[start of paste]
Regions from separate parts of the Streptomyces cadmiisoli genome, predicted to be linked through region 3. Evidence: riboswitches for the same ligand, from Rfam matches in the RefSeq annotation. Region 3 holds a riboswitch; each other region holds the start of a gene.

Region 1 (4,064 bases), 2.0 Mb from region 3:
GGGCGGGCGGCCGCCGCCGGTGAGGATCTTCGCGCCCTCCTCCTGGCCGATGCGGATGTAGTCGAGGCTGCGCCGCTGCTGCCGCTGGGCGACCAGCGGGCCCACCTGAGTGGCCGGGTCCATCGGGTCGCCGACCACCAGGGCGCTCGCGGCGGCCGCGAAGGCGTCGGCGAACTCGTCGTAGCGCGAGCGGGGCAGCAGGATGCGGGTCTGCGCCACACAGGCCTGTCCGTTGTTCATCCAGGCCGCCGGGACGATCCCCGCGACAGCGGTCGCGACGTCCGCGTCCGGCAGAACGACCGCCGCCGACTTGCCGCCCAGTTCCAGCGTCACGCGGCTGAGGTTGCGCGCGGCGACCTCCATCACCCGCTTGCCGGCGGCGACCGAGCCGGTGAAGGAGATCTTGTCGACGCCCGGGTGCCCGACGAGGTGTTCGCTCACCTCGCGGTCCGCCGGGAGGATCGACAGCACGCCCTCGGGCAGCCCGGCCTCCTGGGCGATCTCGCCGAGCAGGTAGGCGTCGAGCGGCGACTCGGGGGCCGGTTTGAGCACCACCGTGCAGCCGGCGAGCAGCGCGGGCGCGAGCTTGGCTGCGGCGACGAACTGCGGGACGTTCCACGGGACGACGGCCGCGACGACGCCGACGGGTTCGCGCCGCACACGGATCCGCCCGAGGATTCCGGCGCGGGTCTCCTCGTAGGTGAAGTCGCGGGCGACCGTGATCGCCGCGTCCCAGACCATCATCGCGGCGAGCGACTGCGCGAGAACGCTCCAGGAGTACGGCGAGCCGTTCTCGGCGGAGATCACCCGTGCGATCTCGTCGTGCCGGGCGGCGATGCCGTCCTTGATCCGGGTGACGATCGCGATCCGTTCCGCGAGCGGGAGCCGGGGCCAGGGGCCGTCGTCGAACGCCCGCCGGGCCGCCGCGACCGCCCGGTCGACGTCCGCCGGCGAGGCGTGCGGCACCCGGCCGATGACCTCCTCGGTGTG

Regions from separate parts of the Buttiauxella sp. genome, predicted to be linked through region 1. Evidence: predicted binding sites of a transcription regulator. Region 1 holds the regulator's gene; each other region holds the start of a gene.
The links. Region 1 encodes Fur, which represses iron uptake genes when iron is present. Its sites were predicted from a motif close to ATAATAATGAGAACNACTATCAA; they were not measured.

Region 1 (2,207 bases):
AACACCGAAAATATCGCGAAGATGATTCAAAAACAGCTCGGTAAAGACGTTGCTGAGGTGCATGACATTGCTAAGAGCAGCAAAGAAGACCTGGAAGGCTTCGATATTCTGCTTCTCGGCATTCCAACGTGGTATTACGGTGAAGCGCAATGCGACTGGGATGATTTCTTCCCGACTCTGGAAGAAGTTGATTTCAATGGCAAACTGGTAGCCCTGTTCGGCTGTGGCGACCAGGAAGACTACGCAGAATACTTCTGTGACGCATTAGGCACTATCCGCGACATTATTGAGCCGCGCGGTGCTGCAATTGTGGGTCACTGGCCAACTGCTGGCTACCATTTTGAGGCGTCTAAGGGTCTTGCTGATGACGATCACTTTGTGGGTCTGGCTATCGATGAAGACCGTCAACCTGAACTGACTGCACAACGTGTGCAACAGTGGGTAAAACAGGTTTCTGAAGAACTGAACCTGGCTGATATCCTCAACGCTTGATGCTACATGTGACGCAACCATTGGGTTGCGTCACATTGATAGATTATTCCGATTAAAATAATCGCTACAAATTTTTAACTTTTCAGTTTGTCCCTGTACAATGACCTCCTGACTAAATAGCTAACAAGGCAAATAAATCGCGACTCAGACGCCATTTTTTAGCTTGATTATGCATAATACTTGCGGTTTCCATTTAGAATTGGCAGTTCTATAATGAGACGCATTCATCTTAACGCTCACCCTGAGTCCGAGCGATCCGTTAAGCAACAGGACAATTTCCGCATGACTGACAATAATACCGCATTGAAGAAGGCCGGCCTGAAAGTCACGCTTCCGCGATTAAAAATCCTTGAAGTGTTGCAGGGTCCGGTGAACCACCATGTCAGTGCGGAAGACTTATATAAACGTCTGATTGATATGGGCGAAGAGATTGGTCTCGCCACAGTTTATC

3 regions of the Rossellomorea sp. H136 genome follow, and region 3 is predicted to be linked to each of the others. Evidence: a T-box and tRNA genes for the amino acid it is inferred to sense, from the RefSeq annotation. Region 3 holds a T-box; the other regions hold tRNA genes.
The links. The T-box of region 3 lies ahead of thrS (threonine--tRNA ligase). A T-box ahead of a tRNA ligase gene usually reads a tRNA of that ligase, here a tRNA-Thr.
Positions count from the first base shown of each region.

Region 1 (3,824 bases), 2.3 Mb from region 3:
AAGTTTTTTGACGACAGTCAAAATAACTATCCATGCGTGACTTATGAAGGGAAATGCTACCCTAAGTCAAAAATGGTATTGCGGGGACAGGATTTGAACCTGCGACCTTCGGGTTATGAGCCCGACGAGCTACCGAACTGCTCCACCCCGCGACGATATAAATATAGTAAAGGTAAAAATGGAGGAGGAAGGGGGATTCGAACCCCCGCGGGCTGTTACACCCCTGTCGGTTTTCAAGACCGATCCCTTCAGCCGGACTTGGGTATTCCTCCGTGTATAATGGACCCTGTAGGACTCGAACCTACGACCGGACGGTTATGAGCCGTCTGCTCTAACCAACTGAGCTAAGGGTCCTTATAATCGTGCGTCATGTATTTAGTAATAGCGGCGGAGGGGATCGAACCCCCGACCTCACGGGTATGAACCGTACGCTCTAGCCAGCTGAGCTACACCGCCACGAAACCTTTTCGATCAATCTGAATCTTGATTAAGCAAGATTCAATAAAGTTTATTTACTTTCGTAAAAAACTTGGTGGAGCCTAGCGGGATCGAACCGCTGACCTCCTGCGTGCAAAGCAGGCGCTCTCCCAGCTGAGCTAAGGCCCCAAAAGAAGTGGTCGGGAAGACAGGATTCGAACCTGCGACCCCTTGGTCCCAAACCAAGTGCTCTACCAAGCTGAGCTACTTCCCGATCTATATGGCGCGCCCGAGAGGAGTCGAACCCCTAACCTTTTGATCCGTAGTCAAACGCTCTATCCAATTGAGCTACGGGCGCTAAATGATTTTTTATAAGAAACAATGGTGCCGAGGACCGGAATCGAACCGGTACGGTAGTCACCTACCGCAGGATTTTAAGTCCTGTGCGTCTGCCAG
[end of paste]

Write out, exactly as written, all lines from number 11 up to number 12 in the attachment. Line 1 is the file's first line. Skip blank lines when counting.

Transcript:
Region 1 (3,824 bases), 2.3 Mb from region 3:
AAGTTTTTTGACGACAGTCAAAATAACTATCCATGCGTGACTTATGAAGGGAAATGCTACCCTAAGTCAAAAATGGTATTGCGGGGACAGGATTTGAACCTGCGACCTTCGGGTTATGAGCCCGACGAGCTACCGAACTGCTCCACCCCGCGACGATATAAATATAGTAAAGGTAAAAATGGAGGAGGAAGGGGGATTCGAACCCCCGCGGGCTGTTACACCCCTGTCGGTTTTCAAGACCGATCCCTTCAGCCGGACTTGGGTATTCCTCCGTGTATAATGGACCCTGTAGGACTCGAACCTACGACCGGACGGTTATGAGCCGTCTGCTCTAACCAACTGAGCTAAGGGTCCTTATAATCGTGCGTCATGTATTTAGTAATAGCGGCGGAGGGGATCGAACCCCCGACCTCACGGGTATGAACCGTACGCTCTAGCCAGCTGAGCTACACCGCCACGAAACCTTTTCGATCAATCTGAATCTTGATTAAGCAAGATTCAATAAAGTTTATTTACTTTCGTAAAAAACTTGGTGGAGCCTAGCGGGATCGAACCGCTGACCTCCTGCGTGCAAAGCAGGCGCTCTCCCAGCTGAGCTAAGGCCCCAAAAGAAGTGGTCGGGAAGACAGGATTCGAACCTGCGACCCCTTGGTCCCAAACCAAGTGCTCTACCAAGCTGAGCTACTTCCCGATCTATATGGCGCGCCCGAGAGGAGTCGAACCCCTAACCTTTTGATCCGTAGTCAAACGCTCTATCCAATTGAGCTACGGGCGCTAAATGATTTTTTATAAGAAACAATGGTGCCGAGGACCGGAATCGAACCGGTACGGTAGTCACCTACCGCAGGATTTTAAGTCCTGTGCGTCTGCCAG